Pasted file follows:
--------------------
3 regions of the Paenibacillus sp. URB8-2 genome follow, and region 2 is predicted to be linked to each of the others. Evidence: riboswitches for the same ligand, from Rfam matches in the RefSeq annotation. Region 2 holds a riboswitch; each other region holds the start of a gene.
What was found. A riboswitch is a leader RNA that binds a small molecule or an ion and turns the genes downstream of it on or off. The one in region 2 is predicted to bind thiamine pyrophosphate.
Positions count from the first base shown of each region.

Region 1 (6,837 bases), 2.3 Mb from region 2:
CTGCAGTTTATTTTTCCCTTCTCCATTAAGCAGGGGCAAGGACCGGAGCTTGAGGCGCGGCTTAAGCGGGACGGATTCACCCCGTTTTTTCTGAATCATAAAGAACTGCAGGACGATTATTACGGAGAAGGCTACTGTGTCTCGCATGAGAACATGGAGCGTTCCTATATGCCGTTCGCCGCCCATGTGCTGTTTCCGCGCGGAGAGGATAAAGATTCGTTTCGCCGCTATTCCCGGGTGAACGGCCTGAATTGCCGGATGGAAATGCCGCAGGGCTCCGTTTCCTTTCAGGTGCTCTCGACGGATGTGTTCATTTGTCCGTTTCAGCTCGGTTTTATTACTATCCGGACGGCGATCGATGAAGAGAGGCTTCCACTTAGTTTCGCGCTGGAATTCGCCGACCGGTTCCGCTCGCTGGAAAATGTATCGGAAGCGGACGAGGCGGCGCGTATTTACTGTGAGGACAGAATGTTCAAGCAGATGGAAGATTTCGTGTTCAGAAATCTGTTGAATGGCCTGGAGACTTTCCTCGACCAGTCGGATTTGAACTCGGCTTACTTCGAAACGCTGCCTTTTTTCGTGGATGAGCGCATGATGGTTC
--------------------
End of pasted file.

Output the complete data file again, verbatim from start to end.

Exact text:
3 regions of the Paenibacillus sp. URB8-2 genome follow, and region 2 is predicted to be linked to each of the others. Evidence: riboswitches for the same ligand, from Rfam matches in the RefSeq annotation. Region 2 holds a riboswitch; each other region holds the start of a gene.
What was found. A riboswitch is a leader RNA that binds a small molecule or an ion and turns the genes downstream of it on or off. The one in region 2 is predicted to bind thiamine pyrophosphate.
Positions count from the first base shown of each region.

Region 1 (6,837 bases), 2.3 Mb from region 2:
CTGCAGTTTATTTTTCCCTTCTCCATTAAGCAGGGGCAAGGACCGGAGCTTGAGGCGCGGCTTAAGCGGGACGGATTCACCCCGTTTTTTCTGAATCATAAAGAACTGCAGGACGATTATTACGGAGAAGGCTACTGTGTCTCGCATGAGAACATGGAGCGTTCCTATATGCCGTTCGCCGCCCATGTGCTGTTTCCGCGCGGAGAGGATAAAGATTCGTTTCGCCGCTATTCCCGGGTGAACGGCCTGAATTGCCGGATGGAAATGCCGCAGGGCTCCGTTTCCTTTCAGGTGCTCTCGACGGATGTGTTCATTTGTCCGTTTCAGCTCGGTTTTATTACTATCCGGACGGCGATCGATGAAGAGAGGCTTCCACTTAGTTTCGCGCTGGAATTCGCCGACCGGTTCCGCTCGCTGGAAAATGTATCGGAAGCGGACGAGGCGGCGCGTATTTACTGTGAGGACAGAATGTTCAAGCAGATGGAAGATTTCGTGTTCAGAAATCTGTTGAATGGCCTGGAGACTTTCCTCGACCAGTCGGATTTGAACTCGGCTTACTTCGAAACGCTGCCTTTTTTCGTGGATGAGCGCATGATGGTTC